Researchers at the University of Michigan Health System and the University of Cologne, Germany, have used functional imaging of the brain to determine that in patients with the chronic pain syndrome fibromyalgia, their level of depression has little influence on the intensity of pain they experience. This could be one of the reasons that treating a patient's depression by prescribing an antidepressant that has no analgesic (pain-killing) properties may have little or no impact on their pain.
The study, in the May issue of Arthritis & Rheumatism, notes that doctors often lump together the two conditions when they treat patients experiencing both of them. Some 30 to 54 percent of people with chronic pain also have a major depressive disorder.
"There is an incorrect impression among many doctors that if you treat a patient's depression, it will make their pain better. Not so," says Daniel J. Clauw, M.D., one of the authors of the paper. Clauw is director of the U-M Chronic Pain and Fatigue Research Center and professor of rheumatology at the U-M Medical School. "If someone has pain and depression, you have to treat both."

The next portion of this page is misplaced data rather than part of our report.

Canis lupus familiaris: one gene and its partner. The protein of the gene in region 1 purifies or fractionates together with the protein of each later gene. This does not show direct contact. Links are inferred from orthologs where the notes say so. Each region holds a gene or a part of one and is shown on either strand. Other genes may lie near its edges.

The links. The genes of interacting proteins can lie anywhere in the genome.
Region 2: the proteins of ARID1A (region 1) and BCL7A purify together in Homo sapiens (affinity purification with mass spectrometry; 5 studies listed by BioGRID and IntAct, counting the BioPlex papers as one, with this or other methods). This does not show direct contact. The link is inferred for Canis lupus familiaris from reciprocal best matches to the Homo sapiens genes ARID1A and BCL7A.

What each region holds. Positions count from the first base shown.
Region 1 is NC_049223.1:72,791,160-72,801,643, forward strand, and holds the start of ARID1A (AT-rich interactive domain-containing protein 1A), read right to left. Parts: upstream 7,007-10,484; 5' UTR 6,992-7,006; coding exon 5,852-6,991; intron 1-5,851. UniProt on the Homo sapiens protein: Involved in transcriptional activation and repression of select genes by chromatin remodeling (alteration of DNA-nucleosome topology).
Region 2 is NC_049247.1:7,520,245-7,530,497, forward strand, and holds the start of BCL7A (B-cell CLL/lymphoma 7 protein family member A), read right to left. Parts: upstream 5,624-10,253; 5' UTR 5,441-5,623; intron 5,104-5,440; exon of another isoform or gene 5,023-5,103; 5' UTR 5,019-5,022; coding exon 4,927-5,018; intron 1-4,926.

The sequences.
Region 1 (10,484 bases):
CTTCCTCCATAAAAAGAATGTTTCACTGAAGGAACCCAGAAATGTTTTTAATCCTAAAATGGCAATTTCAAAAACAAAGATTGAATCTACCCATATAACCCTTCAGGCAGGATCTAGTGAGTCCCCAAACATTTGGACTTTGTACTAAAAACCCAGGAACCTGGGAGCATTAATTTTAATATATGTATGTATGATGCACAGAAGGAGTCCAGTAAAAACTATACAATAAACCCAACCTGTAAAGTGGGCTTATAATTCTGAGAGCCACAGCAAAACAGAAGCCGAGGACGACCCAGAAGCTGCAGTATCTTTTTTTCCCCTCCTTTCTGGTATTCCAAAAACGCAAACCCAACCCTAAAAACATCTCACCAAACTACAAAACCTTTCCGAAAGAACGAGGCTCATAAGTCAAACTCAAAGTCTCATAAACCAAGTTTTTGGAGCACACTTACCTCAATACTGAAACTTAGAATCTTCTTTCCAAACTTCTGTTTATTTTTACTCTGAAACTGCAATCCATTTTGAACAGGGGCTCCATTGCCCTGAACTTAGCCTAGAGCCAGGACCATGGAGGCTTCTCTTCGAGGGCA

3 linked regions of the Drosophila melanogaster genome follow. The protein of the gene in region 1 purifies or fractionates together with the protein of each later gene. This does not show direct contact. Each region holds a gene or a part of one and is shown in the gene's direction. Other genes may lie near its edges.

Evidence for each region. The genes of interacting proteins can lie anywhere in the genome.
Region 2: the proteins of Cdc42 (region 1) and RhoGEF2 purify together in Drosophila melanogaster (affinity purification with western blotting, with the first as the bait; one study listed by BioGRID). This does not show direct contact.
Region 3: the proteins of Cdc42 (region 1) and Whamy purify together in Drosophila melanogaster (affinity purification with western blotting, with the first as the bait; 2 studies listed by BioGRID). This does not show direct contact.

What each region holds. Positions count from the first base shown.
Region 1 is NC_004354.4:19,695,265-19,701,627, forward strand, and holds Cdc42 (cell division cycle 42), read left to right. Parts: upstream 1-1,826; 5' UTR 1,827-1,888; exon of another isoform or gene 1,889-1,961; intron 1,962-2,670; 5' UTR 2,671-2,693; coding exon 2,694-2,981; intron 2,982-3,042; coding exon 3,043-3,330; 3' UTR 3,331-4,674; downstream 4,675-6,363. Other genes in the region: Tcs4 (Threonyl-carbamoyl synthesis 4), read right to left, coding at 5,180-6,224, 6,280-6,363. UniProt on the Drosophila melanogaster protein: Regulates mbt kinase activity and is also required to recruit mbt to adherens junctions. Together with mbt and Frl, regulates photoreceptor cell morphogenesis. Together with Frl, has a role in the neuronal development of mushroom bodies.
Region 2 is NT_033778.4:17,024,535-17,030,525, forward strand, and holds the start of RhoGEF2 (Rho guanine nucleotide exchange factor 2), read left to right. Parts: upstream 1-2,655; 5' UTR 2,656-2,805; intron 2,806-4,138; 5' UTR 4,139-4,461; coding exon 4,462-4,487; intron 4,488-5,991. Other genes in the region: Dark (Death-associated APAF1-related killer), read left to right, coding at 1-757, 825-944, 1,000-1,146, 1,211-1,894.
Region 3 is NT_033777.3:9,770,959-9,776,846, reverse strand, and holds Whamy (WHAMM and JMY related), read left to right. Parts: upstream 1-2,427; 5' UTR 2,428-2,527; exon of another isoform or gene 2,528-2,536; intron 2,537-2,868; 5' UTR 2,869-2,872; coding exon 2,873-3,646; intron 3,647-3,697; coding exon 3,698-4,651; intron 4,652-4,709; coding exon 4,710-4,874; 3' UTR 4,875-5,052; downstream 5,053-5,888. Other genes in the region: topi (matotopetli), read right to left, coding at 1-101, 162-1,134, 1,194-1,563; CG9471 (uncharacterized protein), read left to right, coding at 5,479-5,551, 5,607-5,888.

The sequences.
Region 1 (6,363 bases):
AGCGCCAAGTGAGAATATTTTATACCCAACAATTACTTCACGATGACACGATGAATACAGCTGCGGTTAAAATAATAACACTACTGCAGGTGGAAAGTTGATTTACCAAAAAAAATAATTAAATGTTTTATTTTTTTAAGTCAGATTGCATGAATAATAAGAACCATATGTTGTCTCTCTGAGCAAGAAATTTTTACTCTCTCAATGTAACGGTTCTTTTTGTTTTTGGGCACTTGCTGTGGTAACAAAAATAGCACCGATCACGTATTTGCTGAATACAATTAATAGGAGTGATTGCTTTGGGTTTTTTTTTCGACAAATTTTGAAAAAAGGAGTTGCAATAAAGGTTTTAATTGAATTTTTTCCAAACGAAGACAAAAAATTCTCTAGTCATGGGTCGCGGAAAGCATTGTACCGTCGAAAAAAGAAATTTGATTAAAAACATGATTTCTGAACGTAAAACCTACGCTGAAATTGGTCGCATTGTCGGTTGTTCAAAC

The study involved 33 women and 20 men with fibromyalgia, a type of chronic pain that affects several million people, more often in women than in men, and typically involves tenderness to the touch, stiffness and fatigue. In addition to those 53 patients, another 42 healthy companion participants were involved in the study.
The testing included a measurement of pain experienced by subjects based on their tolerance of pressure applied to their left thumbnails using a hard rubber probe. Researchers a
Contact: Katie Gazella
University of Michigan Health System